One of our favorite things here at Apollo Mapping is keeping up with new science and space technology. It’s just such cool stuff! This month, we’re excited to share with you some amazing new technology that could revolutionize telescopes as we know them – i.e., low cost, foldable telescope mirrors!
Sebastian Rabien, a scientist at the Max Planck Institute for Extraterrestrial Physics in Germany, is the designer of the novel telescope mirrors. His method details a new way to produce and shape large, high-quality telescope mirrors that are much thinner and lighter than any previously used in space. The mirrors are so thin they can be rolled up and stored, earning them the moniker, “membrane mirrors.”
As Rabien said in a statement, “Launching and deploying space telescopes is a complicated and costly procedure. This new approach – which is very different from typical mirror production and polishing procedures – could help solve weight and packaging issues for telescope mirrors, enabling much larger, and thus more sensitive, telescopes to be placed in orbit.”
Membrane mirrors are created by placing an evaporated chemical disposition on a rotating liquid inside a vacuum chamber. The resulting lightweight polymer membrane that forms, thin as cellophane, is then molded into a parabolic shape. Telescopes use parabolic mirrors because the shape allow rays of light to converge onto a single focal point regardless of where on the mirror they actually strike.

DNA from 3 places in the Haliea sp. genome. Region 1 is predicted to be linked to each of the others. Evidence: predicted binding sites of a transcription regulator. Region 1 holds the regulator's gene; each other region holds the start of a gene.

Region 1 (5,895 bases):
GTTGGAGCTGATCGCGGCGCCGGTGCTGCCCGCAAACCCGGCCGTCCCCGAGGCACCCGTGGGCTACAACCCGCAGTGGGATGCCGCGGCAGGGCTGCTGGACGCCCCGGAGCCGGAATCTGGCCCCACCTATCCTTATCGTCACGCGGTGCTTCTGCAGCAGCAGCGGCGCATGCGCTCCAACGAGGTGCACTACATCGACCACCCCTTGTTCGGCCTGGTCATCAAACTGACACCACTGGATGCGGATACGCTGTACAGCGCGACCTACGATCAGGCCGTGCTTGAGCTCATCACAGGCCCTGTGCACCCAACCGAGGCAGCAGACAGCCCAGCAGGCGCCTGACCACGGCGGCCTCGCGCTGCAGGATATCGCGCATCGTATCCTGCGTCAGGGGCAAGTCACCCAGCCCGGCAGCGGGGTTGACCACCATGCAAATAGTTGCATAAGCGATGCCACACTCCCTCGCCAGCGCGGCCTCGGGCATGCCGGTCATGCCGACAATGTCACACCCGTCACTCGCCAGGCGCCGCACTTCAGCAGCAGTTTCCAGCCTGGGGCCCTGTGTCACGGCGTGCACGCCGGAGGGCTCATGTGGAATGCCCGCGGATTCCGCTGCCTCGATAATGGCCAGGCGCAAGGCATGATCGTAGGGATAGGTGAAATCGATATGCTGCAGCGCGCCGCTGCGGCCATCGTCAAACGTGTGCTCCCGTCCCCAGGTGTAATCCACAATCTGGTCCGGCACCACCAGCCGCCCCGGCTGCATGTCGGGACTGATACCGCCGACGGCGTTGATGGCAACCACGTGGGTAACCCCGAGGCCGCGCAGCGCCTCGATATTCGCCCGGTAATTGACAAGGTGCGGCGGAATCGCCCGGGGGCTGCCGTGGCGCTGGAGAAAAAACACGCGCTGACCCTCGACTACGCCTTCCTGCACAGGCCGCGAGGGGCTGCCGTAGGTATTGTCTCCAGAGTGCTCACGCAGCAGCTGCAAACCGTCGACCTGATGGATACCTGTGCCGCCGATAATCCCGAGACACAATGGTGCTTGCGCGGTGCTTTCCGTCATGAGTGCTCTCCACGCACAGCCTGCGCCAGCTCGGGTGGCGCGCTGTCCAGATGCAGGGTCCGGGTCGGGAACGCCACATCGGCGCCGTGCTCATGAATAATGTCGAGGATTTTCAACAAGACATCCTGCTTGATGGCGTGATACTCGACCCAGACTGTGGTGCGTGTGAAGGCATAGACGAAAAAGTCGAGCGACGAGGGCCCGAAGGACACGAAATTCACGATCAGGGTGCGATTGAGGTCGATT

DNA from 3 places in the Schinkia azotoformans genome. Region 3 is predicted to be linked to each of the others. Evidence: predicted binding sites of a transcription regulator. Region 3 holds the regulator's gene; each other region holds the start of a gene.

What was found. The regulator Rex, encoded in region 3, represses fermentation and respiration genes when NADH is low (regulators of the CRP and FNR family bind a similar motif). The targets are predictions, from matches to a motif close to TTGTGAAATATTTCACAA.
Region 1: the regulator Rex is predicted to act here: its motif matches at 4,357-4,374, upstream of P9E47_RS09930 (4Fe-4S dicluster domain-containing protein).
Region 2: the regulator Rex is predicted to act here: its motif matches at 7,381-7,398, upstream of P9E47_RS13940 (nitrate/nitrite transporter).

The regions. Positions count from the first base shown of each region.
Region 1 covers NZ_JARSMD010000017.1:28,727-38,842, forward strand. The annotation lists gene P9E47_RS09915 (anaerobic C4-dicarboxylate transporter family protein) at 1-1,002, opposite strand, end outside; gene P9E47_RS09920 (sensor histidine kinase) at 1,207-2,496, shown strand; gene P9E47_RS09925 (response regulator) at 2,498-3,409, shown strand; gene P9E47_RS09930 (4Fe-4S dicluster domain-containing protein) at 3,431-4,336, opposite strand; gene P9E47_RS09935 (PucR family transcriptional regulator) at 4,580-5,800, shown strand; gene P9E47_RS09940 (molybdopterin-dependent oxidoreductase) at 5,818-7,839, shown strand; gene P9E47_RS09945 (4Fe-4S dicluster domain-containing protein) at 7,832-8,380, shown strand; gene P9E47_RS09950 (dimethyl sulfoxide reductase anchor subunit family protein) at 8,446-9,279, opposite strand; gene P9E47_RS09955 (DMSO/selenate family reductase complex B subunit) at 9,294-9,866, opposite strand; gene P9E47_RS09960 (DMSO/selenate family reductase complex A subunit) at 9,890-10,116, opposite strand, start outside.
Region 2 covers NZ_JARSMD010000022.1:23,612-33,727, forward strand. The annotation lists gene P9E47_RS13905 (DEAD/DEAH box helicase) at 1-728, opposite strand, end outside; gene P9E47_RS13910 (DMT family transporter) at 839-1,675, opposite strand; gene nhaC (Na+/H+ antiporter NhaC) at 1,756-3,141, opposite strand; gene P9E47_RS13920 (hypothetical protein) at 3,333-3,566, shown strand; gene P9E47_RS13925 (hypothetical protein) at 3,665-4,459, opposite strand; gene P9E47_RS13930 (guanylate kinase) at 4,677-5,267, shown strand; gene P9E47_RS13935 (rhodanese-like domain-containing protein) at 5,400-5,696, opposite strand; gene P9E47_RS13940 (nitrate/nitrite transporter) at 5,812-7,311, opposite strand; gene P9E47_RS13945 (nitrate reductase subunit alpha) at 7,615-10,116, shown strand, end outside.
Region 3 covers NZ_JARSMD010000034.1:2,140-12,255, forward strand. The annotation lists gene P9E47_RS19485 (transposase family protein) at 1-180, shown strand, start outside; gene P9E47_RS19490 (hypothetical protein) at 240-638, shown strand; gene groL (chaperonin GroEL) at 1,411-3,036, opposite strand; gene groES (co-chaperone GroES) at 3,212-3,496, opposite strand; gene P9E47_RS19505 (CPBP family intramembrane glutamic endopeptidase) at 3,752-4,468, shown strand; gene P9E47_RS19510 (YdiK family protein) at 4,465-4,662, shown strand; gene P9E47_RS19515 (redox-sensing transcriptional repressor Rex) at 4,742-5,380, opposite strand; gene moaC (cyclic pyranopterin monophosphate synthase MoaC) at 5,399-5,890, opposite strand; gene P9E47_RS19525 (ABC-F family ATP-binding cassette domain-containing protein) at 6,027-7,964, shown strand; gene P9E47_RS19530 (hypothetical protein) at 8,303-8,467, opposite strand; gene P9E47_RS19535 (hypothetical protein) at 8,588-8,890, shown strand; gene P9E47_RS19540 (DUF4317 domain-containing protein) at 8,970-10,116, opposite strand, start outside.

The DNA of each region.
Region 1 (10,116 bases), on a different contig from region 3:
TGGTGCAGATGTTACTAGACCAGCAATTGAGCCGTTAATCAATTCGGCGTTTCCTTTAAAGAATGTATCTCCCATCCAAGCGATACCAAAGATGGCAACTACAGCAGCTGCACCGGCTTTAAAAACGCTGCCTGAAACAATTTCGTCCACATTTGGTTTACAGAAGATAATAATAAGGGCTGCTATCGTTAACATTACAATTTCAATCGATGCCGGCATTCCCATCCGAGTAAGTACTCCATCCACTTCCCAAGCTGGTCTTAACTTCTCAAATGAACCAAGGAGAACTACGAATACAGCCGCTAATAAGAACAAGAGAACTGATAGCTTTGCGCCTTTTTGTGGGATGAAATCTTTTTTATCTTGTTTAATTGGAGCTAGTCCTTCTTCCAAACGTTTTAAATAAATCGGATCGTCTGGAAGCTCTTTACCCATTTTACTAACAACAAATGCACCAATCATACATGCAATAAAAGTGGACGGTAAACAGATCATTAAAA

These lightweight, rollable mirrors could be the next step towards NASA’s goal of creating telescopes that can be assembled in space. As scientists and engineers look towards the future of telescope technology, they are quickly outgrowing the size and weight capabilities of rockets that currently exist. Creating telescope pieces, like membrane mirrors, that are light and portable would make them both easier to transport into space and simpler to assemble there if necessary.
Rabien believes his new method could, “make lightweight mirrors that are 15 or 20 meters [49 to 66 feet] in diameter a reality, enabling space-based telescopes that are orders of magnitude more sensitive than ones currently deployed or being planned.” For comparison, the James Webb Space Telescope (JWST) is comprised of 18 folded hexagonal mirrors and measures 21.3 feet in diameter. Theoretically, larger mirrors would mean telescope imagery even more astounding than that of the JWST.
We’re avid followers about the JWST telescope here at Apollo and have written numerous articles about the Webb Telescope in the past (check them out here). We’re super excited about the vast possibilities membrane mirrors will bring to space imagery. If the jump from Hubble to Webb was breathtaking, we look forward to the next jump in imaging technology. We’ll wait with bated breath to see how this new technology is applied, and the reaches of the galaxy it may uncover.
If you want to learn more about membrane telescope mirrors, you can check out Rabien’s article in the Journal Applied Optics.